Audra Ang, Canadian PressPublished: Thursday, February 08, 2007
BEIJING - The case of a Canadian activist jailed for alleged terrorist links will be handled according to Chinese law and is not subject to consular agreements, a Foreign Ministry spokeswoman said Thursday.
Huseyin Celil made a court appearance last week in Urumqi, the capital of China's western Xinjiang region, without the presence of a Canadian diplomat - a violation of his rights as a Canadian citizen. Prime Minister Stephen Harper was reportedly demanding an explanation for what happened.
But China's Foreign Ministry spokeswoman Jiang Yu said Celil was a Chinese citizen and that "a consular agreement between China and Canada does not apply in this case."
Jiang would not confirm the report and telephones at the Urumqi Intermediate People's Court rang unanswered on Thursday. The Canadian Embassy in Beijing said it had no immediate comment.
Celil, a member of the Uighur minority group in Xinjiang, was born and raised in China. He became wanted in the country for his involvement in a campaign for the rights of his people. He was arrested in China and tortured, but escaped from prison in 2000 and fled to Uzbekistan and Turkey before reaching Canada, where he was given citizenship.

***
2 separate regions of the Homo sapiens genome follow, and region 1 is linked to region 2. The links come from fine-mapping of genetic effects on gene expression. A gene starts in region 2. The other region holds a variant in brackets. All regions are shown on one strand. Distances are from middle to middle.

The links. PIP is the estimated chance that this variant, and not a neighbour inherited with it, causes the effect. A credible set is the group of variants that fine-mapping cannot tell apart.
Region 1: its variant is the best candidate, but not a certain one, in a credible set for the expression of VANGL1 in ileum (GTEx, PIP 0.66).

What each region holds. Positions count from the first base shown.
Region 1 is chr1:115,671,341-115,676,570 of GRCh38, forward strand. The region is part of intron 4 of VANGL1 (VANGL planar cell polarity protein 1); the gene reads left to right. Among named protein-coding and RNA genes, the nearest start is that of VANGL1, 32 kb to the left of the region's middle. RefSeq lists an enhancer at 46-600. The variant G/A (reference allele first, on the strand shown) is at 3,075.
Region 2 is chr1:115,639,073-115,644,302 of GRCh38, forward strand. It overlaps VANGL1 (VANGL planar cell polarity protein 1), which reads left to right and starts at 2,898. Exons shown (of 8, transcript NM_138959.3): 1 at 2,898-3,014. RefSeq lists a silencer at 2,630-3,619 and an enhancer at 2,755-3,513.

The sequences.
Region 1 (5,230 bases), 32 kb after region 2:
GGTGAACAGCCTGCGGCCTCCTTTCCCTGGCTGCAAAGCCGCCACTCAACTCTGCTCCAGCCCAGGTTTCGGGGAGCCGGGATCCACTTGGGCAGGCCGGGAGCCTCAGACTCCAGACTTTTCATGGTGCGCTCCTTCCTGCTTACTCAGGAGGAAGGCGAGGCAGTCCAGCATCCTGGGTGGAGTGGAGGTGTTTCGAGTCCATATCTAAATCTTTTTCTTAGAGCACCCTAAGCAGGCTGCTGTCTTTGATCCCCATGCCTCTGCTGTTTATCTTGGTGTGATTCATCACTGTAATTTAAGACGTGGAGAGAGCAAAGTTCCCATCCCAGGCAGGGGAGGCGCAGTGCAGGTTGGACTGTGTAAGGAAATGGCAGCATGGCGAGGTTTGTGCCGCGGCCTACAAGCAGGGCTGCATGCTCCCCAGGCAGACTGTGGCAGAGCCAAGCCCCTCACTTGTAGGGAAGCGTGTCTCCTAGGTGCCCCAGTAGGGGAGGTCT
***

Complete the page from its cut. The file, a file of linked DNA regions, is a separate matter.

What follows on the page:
Celil's case has been a point of contention between the two sides.
China does not recognize his Canadian citizenship and Ottawa has been aggressively lobbying for his release - a move that has angered Chinese officials, as did Canada's granting of honorary citizenship to the exiled Tibetan leader, the Dalai Lama.
The charges against Celil are murky. His family says he is being persecuted because he is a Muslim and a political dissident.
Chinese authorities have long maintained that militants among the Uighurs - Turkic-speaking Muslims - are leading a violent Islamic separatist movement in the region and are seeking to set up an independent state of "East Turkistan."
The separatist movement gained momentum following the dissolution of the former Soviet Union and the establishment of several independent and largely Muslim nations in the neighbouring region.
"He's a member of the East Turkistan Movement. He's a criminal," Jiang said during a regular briefing. "The relevant Chinese authorities are dealing with this issue in accordance with law."